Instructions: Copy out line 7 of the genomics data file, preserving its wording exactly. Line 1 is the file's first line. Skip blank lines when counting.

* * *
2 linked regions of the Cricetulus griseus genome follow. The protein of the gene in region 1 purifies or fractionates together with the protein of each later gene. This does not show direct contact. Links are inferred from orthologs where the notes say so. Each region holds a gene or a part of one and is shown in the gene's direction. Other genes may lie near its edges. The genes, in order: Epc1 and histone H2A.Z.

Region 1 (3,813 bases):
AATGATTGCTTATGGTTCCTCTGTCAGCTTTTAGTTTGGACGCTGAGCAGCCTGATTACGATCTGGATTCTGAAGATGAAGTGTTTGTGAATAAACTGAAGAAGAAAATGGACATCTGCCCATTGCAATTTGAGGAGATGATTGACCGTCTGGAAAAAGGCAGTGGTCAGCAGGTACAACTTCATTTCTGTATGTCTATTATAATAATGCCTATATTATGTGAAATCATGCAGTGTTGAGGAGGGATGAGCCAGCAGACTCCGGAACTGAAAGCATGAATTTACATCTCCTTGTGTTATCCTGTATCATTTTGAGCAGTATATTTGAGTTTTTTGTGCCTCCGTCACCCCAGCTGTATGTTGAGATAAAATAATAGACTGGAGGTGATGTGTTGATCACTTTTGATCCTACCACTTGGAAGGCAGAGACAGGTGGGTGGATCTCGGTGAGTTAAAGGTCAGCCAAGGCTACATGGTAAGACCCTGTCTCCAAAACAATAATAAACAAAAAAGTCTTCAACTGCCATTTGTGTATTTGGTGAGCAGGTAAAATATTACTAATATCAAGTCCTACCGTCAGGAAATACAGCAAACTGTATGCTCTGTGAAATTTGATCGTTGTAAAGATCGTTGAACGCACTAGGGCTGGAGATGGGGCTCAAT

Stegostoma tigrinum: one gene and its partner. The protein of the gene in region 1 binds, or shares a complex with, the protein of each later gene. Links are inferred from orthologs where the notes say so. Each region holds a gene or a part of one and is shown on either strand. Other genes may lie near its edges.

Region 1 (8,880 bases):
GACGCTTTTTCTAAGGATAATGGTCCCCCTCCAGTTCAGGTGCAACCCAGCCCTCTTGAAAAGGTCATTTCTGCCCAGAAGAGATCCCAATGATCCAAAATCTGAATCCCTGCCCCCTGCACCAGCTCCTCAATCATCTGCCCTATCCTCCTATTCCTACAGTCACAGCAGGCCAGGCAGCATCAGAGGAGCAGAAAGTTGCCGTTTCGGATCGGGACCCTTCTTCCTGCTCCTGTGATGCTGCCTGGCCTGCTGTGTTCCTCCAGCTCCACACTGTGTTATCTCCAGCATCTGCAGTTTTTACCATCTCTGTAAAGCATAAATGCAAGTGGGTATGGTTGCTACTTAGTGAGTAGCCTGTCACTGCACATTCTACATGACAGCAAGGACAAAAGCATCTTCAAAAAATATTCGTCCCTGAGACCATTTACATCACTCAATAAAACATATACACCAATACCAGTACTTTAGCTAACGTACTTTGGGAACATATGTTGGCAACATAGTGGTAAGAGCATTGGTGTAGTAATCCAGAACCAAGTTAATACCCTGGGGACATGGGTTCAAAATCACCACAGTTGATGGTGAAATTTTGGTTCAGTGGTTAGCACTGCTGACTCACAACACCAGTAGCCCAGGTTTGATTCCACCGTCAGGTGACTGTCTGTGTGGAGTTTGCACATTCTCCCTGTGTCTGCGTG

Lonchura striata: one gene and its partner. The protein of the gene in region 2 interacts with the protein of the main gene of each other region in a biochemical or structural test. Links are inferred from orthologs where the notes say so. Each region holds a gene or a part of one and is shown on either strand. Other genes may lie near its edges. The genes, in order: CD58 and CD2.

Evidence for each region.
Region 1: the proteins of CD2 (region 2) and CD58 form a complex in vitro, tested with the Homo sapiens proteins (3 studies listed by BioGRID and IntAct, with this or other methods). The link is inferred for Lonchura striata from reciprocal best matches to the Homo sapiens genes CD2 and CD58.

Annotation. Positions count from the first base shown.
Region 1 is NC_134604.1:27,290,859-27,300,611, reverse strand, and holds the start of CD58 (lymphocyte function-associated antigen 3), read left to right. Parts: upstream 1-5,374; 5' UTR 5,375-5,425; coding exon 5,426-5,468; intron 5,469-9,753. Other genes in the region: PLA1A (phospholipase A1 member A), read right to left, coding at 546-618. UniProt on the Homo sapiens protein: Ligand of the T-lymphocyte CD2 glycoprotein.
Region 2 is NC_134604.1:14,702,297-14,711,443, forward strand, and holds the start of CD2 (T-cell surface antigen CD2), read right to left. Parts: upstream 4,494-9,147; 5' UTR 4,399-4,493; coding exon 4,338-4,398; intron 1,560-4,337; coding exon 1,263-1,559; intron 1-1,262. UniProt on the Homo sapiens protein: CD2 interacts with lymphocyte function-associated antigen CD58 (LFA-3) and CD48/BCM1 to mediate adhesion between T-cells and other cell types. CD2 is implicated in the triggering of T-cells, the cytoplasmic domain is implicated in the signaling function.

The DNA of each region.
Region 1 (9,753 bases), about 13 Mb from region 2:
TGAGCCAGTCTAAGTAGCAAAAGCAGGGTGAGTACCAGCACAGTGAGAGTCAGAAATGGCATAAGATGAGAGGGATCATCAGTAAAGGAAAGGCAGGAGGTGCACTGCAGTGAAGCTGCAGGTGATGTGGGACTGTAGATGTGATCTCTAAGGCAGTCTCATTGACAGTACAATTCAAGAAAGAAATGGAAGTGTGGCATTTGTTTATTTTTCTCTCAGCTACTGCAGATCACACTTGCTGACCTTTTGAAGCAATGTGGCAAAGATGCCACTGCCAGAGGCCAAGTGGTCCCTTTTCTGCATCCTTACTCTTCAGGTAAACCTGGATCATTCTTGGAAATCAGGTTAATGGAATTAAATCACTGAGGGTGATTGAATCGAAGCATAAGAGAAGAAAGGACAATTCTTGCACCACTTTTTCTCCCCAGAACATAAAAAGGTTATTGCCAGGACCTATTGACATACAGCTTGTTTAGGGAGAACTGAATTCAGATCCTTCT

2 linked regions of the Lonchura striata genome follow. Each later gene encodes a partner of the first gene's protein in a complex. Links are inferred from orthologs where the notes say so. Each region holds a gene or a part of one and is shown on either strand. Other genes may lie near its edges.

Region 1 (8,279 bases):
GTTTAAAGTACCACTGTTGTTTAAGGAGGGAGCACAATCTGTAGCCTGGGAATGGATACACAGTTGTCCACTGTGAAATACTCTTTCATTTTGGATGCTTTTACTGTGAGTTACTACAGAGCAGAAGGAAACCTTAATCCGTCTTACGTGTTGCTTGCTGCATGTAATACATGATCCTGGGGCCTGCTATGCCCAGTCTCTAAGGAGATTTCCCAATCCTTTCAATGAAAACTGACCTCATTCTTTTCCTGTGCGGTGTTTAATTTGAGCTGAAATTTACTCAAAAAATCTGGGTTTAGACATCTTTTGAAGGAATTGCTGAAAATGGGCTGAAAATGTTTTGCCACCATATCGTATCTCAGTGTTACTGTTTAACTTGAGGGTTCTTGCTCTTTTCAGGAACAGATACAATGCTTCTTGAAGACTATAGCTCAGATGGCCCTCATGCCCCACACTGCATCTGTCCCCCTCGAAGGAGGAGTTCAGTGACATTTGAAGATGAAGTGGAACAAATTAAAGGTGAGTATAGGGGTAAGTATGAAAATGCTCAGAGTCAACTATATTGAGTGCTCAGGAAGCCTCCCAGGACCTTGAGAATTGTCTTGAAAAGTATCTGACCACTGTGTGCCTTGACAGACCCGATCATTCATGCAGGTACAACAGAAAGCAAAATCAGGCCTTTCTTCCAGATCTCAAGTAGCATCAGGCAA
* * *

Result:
Lonchura striata: one gene and its partner. The protein of the gene in region 2 interacts with the protein of the main gene of each other region in a biochemical or structural test. Links are inferred from orthologs where the notes say so. Each region holds a gene or a part of one and is shown on either strand. Other genes may lie near its edges. The genes, in order: CD58 and CD2.